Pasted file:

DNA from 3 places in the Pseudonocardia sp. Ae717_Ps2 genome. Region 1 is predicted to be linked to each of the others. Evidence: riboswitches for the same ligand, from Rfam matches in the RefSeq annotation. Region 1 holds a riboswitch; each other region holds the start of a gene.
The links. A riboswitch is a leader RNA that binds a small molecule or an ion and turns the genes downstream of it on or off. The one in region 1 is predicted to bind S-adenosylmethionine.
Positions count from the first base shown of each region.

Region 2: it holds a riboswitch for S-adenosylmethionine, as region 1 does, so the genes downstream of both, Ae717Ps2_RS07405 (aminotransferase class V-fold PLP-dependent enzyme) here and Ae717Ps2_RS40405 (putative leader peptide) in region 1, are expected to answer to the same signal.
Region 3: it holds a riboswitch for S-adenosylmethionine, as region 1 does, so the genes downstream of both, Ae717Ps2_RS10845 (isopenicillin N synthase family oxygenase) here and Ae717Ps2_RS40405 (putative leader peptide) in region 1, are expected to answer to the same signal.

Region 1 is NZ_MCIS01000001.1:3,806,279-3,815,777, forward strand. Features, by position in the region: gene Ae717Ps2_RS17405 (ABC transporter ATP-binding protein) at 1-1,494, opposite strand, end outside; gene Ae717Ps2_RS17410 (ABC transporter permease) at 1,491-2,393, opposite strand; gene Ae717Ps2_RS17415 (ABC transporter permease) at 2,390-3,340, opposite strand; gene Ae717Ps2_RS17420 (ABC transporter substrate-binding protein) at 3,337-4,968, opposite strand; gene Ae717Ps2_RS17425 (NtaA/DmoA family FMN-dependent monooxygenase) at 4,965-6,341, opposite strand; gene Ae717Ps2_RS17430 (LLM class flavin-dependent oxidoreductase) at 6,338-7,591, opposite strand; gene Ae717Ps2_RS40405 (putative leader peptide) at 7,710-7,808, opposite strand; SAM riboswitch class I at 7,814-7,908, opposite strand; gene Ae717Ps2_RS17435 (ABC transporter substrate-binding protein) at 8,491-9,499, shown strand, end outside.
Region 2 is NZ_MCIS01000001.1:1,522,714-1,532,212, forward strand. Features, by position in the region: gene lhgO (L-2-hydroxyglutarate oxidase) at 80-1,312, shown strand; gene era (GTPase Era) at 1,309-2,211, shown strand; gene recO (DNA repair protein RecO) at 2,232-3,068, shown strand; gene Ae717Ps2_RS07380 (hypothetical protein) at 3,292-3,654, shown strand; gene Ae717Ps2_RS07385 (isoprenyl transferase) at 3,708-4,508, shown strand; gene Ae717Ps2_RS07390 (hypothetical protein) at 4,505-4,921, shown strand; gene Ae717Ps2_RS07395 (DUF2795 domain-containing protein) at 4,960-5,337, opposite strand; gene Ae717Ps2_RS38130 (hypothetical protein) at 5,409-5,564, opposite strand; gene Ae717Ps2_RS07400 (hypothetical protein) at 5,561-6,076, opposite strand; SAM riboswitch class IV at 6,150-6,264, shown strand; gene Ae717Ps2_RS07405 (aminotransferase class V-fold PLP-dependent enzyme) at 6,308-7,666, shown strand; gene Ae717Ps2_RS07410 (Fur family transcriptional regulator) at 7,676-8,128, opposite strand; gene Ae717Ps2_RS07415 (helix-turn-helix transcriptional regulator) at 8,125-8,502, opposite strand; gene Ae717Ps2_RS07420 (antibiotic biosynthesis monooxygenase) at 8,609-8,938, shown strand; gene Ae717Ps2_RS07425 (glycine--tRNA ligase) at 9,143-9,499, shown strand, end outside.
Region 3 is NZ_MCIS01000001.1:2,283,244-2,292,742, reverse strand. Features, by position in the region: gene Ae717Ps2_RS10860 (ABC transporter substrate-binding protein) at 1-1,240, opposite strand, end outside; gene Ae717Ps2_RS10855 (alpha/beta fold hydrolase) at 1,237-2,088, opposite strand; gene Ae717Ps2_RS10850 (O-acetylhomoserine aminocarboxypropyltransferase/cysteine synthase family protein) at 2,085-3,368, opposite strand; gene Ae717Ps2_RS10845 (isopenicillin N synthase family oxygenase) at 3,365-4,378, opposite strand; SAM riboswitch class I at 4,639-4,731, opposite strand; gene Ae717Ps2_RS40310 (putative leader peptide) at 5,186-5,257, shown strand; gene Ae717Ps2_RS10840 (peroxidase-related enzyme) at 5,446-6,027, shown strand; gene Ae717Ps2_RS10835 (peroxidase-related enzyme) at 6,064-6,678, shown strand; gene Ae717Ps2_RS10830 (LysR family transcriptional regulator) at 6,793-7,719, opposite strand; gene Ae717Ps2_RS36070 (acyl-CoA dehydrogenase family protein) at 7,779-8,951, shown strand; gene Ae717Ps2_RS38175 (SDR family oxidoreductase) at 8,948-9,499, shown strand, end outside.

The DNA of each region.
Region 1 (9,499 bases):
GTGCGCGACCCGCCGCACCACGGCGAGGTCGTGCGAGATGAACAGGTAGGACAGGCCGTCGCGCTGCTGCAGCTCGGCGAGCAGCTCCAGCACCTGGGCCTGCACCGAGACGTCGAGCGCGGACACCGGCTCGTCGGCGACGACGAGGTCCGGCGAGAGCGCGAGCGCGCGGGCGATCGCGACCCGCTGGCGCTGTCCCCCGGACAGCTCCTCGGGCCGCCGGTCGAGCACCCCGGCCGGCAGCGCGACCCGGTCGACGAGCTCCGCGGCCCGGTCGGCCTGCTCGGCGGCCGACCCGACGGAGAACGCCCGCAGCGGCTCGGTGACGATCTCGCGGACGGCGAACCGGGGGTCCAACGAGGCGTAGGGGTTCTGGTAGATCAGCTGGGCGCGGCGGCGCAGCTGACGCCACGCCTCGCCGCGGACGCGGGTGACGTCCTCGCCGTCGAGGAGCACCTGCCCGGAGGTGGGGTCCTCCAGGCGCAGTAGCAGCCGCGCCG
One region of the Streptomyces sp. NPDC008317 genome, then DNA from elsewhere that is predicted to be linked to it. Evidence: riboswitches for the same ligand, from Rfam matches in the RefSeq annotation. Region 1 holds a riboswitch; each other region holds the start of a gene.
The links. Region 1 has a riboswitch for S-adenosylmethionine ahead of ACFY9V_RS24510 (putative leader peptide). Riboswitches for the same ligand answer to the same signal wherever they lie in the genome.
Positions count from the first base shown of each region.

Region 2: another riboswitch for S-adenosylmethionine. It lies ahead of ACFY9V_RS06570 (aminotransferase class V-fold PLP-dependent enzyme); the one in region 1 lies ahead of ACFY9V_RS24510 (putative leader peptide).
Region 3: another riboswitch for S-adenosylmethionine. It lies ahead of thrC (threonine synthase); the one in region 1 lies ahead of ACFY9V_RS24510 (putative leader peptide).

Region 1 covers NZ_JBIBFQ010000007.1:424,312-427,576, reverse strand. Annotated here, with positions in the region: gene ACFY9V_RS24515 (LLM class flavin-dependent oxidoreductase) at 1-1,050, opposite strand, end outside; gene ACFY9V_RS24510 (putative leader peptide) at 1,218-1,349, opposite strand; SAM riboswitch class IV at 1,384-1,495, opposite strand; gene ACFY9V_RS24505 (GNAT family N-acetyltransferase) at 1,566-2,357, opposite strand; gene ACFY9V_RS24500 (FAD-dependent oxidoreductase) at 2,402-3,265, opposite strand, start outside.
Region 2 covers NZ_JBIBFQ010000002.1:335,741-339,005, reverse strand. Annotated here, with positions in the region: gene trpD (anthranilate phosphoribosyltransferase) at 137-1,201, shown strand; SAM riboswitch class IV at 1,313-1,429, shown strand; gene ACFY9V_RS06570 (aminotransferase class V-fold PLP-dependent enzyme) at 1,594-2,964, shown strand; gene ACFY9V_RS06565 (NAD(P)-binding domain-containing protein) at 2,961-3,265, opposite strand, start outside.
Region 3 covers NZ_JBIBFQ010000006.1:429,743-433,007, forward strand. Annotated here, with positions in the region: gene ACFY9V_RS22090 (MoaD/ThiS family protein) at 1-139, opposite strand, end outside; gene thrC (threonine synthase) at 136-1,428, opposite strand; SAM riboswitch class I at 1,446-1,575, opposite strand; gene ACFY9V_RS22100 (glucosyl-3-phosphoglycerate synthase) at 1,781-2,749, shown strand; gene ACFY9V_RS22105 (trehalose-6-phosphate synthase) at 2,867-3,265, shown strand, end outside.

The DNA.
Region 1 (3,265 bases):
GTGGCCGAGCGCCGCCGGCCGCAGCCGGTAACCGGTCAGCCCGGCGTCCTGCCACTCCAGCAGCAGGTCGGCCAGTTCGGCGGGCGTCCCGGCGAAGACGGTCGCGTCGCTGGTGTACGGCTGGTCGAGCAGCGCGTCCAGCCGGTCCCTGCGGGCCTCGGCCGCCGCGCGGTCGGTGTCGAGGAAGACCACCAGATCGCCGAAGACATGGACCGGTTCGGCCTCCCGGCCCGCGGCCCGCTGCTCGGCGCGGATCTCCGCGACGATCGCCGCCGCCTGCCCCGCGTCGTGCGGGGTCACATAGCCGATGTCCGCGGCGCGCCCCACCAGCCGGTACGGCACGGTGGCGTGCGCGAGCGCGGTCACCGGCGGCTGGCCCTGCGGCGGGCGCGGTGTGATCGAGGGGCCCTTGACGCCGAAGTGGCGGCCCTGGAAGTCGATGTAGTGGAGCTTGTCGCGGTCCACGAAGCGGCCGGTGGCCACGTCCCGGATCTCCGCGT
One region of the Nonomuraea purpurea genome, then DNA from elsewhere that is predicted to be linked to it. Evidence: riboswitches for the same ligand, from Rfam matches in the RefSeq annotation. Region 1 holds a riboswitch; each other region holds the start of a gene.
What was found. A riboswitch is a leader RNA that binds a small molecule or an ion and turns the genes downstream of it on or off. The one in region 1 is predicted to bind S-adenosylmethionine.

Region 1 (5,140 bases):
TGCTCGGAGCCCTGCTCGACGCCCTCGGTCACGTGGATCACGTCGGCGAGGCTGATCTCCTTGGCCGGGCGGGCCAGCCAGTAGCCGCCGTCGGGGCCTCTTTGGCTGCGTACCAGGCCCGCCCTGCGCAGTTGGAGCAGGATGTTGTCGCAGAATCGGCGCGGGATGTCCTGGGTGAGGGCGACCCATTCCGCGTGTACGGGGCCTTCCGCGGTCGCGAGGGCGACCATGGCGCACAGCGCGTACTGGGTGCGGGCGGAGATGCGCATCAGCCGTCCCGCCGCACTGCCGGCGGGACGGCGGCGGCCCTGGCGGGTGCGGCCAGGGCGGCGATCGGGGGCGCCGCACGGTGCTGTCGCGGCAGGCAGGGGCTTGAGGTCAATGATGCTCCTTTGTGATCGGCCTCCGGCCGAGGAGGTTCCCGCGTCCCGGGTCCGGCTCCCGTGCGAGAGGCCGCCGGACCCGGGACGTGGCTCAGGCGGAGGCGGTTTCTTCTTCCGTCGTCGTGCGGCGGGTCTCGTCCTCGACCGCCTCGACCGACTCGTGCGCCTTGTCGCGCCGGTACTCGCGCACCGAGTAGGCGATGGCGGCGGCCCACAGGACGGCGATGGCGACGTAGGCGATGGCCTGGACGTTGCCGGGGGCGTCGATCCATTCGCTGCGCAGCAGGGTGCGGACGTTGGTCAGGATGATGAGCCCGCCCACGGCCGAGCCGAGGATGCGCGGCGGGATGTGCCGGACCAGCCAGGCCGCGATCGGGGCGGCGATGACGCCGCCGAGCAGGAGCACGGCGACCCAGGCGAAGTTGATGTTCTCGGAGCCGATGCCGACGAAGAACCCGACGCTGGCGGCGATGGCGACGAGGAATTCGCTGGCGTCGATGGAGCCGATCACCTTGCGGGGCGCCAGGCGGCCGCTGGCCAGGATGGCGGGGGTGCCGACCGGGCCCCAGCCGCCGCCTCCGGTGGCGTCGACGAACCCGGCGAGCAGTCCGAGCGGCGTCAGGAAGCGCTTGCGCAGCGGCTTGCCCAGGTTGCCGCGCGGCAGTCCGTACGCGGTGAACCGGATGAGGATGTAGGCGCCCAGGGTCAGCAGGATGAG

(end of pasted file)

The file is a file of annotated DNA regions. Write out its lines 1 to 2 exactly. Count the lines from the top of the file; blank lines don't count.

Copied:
DNA from 3 places in the Pseudonocardia sp. Ae717_Ps2 genome. Region 1 is predicted to be linked to each of the others. Evidence: riboswitches for the same ligand, from Rfam matches in the RefSeq annotation. Region 1 holds a riboswitch; each other region holds the start of a gene.
The links. A riboswitch is a leader RNA that binds a small molecule or an ion and turns the genes downstream of it on or off. The one in region 1 is predicted to bind S-adenosylmethionine.